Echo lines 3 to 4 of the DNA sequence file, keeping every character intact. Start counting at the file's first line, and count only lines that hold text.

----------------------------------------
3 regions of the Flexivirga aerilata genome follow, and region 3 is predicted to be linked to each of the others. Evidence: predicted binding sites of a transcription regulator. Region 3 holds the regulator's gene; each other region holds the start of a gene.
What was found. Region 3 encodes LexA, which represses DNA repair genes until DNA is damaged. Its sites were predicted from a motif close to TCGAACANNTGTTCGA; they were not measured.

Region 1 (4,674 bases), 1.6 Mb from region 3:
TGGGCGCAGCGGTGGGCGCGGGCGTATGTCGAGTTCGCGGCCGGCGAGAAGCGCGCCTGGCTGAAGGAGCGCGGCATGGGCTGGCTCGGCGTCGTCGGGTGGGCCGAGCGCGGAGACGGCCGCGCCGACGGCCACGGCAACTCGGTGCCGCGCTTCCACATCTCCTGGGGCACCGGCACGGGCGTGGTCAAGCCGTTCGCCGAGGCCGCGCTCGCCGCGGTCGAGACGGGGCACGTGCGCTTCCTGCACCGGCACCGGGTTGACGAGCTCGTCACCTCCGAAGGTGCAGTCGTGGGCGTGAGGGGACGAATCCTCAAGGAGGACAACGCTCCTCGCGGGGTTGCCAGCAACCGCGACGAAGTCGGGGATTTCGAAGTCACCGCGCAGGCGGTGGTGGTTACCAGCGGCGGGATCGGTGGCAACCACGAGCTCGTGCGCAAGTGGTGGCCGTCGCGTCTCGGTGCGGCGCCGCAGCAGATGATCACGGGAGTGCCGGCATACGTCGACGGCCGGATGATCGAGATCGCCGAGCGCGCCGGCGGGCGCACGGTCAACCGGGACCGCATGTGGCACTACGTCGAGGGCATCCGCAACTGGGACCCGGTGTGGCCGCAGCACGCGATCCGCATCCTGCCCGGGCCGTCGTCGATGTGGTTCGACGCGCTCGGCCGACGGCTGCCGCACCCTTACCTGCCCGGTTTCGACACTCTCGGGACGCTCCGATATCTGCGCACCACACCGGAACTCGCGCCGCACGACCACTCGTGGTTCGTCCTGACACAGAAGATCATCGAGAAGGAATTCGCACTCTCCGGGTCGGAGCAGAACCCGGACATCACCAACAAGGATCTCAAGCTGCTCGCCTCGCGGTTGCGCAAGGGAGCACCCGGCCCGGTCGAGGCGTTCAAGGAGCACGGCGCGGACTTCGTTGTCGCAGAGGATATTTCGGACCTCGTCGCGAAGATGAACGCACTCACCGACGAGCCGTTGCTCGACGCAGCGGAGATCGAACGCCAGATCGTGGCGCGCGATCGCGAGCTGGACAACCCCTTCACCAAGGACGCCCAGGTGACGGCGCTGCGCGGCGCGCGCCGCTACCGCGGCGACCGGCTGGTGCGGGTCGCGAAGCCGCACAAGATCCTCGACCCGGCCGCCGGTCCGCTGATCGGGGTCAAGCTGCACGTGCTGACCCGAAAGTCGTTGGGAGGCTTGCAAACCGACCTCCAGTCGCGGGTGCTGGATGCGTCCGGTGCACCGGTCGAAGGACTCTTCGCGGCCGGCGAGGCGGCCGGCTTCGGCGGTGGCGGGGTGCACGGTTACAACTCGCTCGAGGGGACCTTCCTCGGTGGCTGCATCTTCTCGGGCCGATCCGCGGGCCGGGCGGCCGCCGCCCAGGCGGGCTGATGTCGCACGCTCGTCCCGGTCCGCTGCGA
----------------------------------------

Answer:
Region 1 (4,674 bases), 1.6 Mb from region 3:
TGGGCGCAGCGGTGGGCGCGGGCGTATGTCGAGTTCGCGGCCGGCGAGAAGCGCGCCTGGCTGAAGGAGCGCGGCATGGGCTGGCTCGGCGTCGTCGGGTGGGCCGAGCGCGGAGACGGCCGCGCCGACGGCCACGGCAACTCGGTGCCGCGCTTCCACATCTCCTGGGGCACCGGCACGGGCGTGGTCAAGCCGTTCGCCGAGGCCGCGCTCGCCGCGGTCGAGACGGGGCACGTGCGCTTCCTGCACCGGCACCGGGTTGACGAGCTCGTCACCTCCGAAGGTGCAGTCGTGGGCGTGAGGGGACGAATCCTCAAGGAGGACAACGCTCCTCGCGGGGTTGCCAGCAACCGCGACGAAGTCGGGGATTTCGAAGTCACCGCGCAGGCGGTGGTGGTTACCAGCGGCGGGATCGGTGGCAACCACGAGCTCGTGCGCAAGTGGTGGCCGTCGCGTCTCGGTGCGGCGCCGCAGCAGATGATCACGGGAGTGCCGGCATACGTCGACGGCCGGATGATCGAGATCGCCGAGCGCGCCGGCGGGCGCACGGTCAACCGGGACCGCATGTGGCACTACGTCGAGGGCATCCGCAACTGGGACCCGGTGTGGCCGCAGCACGCGATCCGCATCCTGCCCGGGCCGTCGTCGATGTGGTTCGACGCGCTCGGCCGACGGCTGCCGCACCCTTACCTGCCCGGTTTCGACACTCTCGGGACGCTCCGATATCTGCGCACCACACCGGAACTCGCGCCGCACGACCACTCGTGGTTCGTCCTGACACAGAAGATCATCGAGAAGGAATTCGCACTCTCCGGGTCGGAGCAGAACCCGGACATCACCAACAAGGATCTCAAGCTGCTCGCCTCGCGGTTGCGCAAGGGAGCACCCGGCCCGGTCGAGGCGTTCAAGGAGCACGGCGCGGACTTCGTTGTCGCAGAGGATATTTCGGACCTCGTCGCGAAGATGAACGCACTCACCGACGAGCCGTTGCTCGACGCAGCGGAGATCGAACGCCAGATCGTGGCGCGCGATCGCGAGCTGGACAACCCCTTCACCAAGGACGCCCAGGTGACGGCGCTGCGCGGCGCGCGCCGCTACCGCGGCGACCGGCTGGTGCGGGTCGCGAAGCCGCACAAGATCCTCGACCCGGCCGCCGGTCCGCTGATCGGGGTCAAGCTGCACGTGCTGACCCGAAAGTCGTTGGGAGGCTTGCAAACCGACCTCCAGTCGCGGGTGCTGGATGCGTCCGGTGCACCGGTCGAAGGACTCTTCGCGGCCGGCGAGGCGGCCGGCTTCGGCGGTGGCGGGGTGCACGGTTACAACTCGCTCGAGGGGACCTTCCTCGGTGGCTGCATCTTCTCGGGCCGATCCGCGGGCCGGGCGGCCGCCGCCCAGGCGGGCTGATGTCGCACGCTCGTCCCGGTCCGCTGCGA